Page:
Finally, I am now a member of the 35% siblinghood. Conserve every drop of water you can, people, and pray/hope/meditate/hold good thoughts for rain. I'll get by all right with my rock lawn and my backyard that is nine-tenths patio, but when I look at photos of Hoov B's garden I could weep. Read this post, and the comments, over at Piece of Eden, for more on the drought and the mandate to cut water use. I thought of Tom Stoppard's play when I read the comments. Et in Arcadia ego: "Even in Arcadia, there am I." 



April 1, 2015

Valley View



Another great photograph by Marc Crumpler. I can smell the grass, and hear the dawn chorus: birds, insects. Imagine the cattle on a thousand hills. California.



UC Riverside Botanic Gardens Spring Plant Sale, and more

Not UCR. Lowe's, in Redlands.

'Swamped' should have been the title of this post. In a good way: back to work after Spring Break, running to nurseries and plant sales, doing a little flashlight gardening in the warm inland evenings.

Note: what follows is in reverse chronological order.

Tuesday afternoon I ran over to Cherry Valley Nursery to buy some rock, and wound up with a wonderful plant. No, not the lovely Jasminum polyanthum I may spring for someday, but a wonderful hybrid calliandra that sounds perfect on paper:  "It performs best in full sun, and thrives in reflected heat exposures. The stems are hardy to about 18° F and the plant is root hardy to at least 15° F."  Wonderful pale branches. A photo from Flickr:



On Monday I stopped by Lowe's in Redlands to pick up some cleaning supplies. Apparently I arrived right after Altman Plants delivered the biggest order of succulents ever, or so it seemed. Not just agaves, but titanotas! (The titanotas are in the second row, right behind the Kissho Kans in the photo up top.) And Xerosicyos danguyi! I pounced on this one — check out Reuben's great photos of Xerosicyos at the Rancho.

On Sunday I thought deep thoughts about my garden. I love succulent collections, and I love beautiful gardens, and I want my succulent collection to be subsumed within a lovely garden. I love native plants, and want lots of them. I want birds and lizards to be happy here. I like the patio to be free of leaves, and I want to be able to move around, sweep, prune, and water, without impaling myself on spines and without knocking things over. The dogs need a bit of space. And since I spend a lot of time at the cabin each summer, and will spend even more time there when I retire, I need a water-wise garden that doesn't need constant attention. All this in the small, mostly patio, mostly pots, place that I rent. First, I need to do something with those cinder-block plant shelves. Fun project, eh.

Saturday was the UC Riverside Botanic Gardens Spring Plant Sale. If you ever go to one of the UCR sales (and they are super), keep in mind that there are always crowds. Parking is quite a ways from the garden, but there are shuttles to spare you the hike uphill, and kind volunteers at the garden entrance who will watch your plants while you take the shuttle back down to the parking lot, retrieve your vehicle, and return to the entrance to load everything up.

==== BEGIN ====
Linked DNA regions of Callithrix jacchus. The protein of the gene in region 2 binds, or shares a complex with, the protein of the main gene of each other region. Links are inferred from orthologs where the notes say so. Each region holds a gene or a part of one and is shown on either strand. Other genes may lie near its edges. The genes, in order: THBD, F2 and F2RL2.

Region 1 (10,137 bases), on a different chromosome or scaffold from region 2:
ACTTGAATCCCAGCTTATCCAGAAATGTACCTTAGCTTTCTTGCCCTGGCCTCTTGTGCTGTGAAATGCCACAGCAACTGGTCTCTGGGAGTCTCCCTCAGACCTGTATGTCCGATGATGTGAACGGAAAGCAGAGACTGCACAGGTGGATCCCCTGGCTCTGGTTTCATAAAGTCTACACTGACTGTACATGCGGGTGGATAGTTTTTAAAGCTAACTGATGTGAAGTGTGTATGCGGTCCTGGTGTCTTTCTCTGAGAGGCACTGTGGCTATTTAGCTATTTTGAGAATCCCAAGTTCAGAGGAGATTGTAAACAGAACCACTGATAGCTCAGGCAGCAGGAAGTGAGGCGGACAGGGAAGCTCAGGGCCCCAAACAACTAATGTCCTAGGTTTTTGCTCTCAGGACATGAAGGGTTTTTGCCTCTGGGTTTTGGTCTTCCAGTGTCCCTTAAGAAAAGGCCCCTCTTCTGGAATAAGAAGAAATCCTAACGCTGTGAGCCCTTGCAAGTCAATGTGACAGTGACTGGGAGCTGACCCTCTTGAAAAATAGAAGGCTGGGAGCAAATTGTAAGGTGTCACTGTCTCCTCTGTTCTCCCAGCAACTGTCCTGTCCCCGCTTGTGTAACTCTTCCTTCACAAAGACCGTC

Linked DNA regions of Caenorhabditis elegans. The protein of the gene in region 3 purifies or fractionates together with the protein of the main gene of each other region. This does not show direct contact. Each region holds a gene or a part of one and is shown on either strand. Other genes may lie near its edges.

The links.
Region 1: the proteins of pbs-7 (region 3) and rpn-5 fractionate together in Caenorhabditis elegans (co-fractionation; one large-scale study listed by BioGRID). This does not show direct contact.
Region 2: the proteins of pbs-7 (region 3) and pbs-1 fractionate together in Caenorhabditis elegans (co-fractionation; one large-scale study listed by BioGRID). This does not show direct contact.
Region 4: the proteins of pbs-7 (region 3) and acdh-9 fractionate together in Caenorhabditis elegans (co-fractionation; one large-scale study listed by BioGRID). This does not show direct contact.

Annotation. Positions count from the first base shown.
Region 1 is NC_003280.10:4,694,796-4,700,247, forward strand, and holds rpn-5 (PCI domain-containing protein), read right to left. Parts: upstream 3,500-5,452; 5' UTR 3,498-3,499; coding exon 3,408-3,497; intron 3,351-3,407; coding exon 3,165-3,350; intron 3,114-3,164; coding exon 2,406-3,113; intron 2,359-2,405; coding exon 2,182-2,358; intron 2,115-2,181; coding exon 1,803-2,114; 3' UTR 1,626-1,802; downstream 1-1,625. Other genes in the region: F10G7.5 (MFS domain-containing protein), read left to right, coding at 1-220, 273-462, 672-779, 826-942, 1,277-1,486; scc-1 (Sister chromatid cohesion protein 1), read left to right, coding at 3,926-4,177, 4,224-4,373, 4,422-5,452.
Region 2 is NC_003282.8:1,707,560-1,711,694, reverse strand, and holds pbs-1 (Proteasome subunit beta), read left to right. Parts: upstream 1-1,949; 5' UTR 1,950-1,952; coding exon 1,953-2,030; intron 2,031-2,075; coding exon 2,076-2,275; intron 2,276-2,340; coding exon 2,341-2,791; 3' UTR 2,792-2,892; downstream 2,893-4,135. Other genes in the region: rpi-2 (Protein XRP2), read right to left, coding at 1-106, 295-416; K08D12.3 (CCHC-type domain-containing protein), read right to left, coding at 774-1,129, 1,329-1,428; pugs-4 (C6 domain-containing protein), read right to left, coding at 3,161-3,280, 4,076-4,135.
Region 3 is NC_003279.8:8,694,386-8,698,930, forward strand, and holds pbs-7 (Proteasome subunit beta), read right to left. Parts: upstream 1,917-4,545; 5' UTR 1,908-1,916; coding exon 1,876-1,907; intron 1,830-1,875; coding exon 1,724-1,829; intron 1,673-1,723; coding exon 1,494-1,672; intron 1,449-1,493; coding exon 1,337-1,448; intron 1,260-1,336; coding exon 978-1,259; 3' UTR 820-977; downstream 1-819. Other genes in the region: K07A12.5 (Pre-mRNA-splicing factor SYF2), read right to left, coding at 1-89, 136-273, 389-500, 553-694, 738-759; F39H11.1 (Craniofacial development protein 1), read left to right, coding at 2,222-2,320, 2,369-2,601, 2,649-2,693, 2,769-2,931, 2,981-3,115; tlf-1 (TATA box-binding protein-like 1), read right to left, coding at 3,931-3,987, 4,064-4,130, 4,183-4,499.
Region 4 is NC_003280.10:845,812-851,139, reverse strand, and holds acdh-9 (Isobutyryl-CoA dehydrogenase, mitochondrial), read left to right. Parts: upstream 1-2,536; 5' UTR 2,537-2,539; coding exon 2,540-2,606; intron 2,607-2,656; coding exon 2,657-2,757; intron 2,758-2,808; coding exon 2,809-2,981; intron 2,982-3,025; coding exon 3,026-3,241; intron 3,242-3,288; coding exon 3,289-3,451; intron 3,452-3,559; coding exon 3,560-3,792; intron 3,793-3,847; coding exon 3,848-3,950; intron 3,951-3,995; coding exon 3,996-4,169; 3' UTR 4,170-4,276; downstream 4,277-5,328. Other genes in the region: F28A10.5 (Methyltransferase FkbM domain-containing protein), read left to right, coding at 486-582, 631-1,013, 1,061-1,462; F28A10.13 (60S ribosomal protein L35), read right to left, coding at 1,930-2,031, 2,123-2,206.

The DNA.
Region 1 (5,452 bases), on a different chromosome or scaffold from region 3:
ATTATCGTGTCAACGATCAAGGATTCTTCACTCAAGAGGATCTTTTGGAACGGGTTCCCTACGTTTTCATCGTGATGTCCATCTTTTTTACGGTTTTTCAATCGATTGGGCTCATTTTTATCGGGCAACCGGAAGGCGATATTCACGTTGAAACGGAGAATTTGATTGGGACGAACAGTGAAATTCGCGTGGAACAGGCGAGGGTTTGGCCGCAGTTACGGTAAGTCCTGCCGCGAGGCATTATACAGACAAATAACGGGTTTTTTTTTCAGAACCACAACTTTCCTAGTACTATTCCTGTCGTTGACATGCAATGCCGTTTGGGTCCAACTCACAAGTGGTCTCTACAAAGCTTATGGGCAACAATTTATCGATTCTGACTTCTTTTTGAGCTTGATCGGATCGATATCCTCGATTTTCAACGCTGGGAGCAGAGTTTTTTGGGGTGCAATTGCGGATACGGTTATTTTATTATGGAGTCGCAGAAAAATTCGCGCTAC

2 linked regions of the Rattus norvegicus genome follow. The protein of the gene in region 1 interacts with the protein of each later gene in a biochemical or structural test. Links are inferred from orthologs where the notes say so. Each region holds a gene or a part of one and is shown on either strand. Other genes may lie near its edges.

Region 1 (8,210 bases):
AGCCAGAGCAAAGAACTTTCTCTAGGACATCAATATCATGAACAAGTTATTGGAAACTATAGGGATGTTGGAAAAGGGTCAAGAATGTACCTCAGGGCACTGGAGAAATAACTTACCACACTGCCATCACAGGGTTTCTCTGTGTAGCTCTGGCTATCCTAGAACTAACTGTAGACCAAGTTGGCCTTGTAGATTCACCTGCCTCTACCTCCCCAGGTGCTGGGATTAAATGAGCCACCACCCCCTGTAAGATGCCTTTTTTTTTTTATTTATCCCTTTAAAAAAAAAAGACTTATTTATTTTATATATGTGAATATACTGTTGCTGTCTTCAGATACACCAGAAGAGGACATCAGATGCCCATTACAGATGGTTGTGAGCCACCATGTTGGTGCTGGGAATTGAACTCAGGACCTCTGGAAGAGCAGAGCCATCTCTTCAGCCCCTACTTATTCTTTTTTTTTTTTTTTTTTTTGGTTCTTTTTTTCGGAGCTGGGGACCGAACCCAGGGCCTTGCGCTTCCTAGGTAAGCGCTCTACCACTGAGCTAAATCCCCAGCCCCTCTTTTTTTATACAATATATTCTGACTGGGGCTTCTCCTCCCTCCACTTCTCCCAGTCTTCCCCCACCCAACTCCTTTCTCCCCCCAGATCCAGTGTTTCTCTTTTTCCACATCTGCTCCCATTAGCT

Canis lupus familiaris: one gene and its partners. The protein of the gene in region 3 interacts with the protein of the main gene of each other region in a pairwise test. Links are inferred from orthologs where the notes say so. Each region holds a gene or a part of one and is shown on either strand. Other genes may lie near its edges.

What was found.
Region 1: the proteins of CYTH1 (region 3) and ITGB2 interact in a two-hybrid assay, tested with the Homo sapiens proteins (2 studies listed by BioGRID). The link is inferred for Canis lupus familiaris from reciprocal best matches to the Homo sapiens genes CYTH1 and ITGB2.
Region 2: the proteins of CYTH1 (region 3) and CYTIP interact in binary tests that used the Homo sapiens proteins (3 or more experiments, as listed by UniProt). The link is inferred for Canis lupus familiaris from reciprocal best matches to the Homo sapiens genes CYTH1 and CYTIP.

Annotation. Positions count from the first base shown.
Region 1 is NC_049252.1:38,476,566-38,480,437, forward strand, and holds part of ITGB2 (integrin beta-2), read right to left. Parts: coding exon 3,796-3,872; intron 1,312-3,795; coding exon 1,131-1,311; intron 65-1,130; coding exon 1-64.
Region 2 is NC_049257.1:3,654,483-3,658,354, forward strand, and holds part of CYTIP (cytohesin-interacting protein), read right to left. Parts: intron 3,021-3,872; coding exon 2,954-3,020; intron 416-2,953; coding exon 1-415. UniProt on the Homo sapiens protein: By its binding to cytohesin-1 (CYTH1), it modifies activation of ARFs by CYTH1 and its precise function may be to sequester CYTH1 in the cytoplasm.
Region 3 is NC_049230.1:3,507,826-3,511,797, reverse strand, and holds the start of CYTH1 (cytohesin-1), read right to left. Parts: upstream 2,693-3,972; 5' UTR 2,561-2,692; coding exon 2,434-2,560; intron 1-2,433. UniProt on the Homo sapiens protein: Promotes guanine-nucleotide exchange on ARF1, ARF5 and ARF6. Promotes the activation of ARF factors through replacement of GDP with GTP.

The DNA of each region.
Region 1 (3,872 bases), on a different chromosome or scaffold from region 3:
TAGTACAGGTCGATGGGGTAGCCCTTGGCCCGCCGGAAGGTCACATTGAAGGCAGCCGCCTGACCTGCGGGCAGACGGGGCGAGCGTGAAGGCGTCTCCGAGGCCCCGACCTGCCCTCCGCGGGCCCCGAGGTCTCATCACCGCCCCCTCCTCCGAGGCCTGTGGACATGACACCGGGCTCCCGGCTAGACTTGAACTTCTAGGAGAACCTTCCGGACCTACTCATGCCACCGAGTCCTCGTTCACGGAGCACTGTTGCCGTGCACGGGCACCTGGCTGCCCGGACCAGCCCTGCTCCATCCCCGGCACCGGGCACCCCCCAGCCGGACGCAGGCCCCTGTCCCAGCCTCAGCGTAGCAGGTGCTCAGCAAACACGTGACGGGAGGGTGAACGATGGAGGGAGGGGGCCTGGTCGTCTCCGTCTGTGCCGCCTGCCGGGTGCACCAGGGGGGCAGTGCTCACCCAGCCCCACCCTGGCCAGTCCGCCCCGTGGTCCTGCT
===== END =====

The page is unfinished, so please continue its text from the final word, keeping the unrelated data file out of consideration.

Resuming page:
The only glitch on Saturday involved checkout. There are two lines (one for cash/check, and the other for credit cards). The lines always stretch to the moon, and there is always a wait, but this year the pace was really glacial. I had hoped to drive out to Claremont afterwards for the Sage Festival at Rancho Santa Ana, silly me, and so I was in line with my wheelbarrow o' plants by noon.

And there I stayed, for a blazing hot hour and a half. A volunteer — eyes narrow, mouth grim — had warned me that "new people" had devised a "better" system for checkout that was actually much slower than ever before. In any event, by the time I finally reached the front of the line, paid for my plants, fetched my truck, returned to the garden entrance and loaded everything up, it was after 2:00 — and the Sage Festival ended at 3:00. I threw in the towel and headed home.

The wheelbarrow:


Sharkskin agave in the bow, next to a Grevillea 'Canberra Gem.' On the opposite side, Distictis buccinatoria, another Ceanothus 'Concha,' and a Baja Spurge, Euphorbia xanti. In the brown box, two rosemaries, a ruby muhly, Euphorbia 'Dean's Hybrid,' and a Ludisia. (I blame Danger Garden for the Ludisia. Those leaves! It will go up to the cabin as a house plant for the summer.)

Here's the green box:


Some cacti in there. An agave 'Cream Spike' at the bottom next to a little red Adenium obesum. Two aloes: capitata var. quartziticola. Yet another Toumeyana bella, because they are tiny and tough and I love them. A really little Aloe erinacea. And almost hidden up at the top, in the middle, the find of the day: Yucca endlichiana. What a cool plant. Up close:



I should add that I'm taking boxes full of plants to donate to the local CSS at tonight's meeting: sort of a "one comes in, two must leave" kind of tough love. I'm getting a clearer picture of what works and what doesn't in my little patio. Kelly Griffin is tonight's speaker... and of course there will be interesting plants available. [Edited to add: home from work with a bug; may not make meeting. If not, will cry.]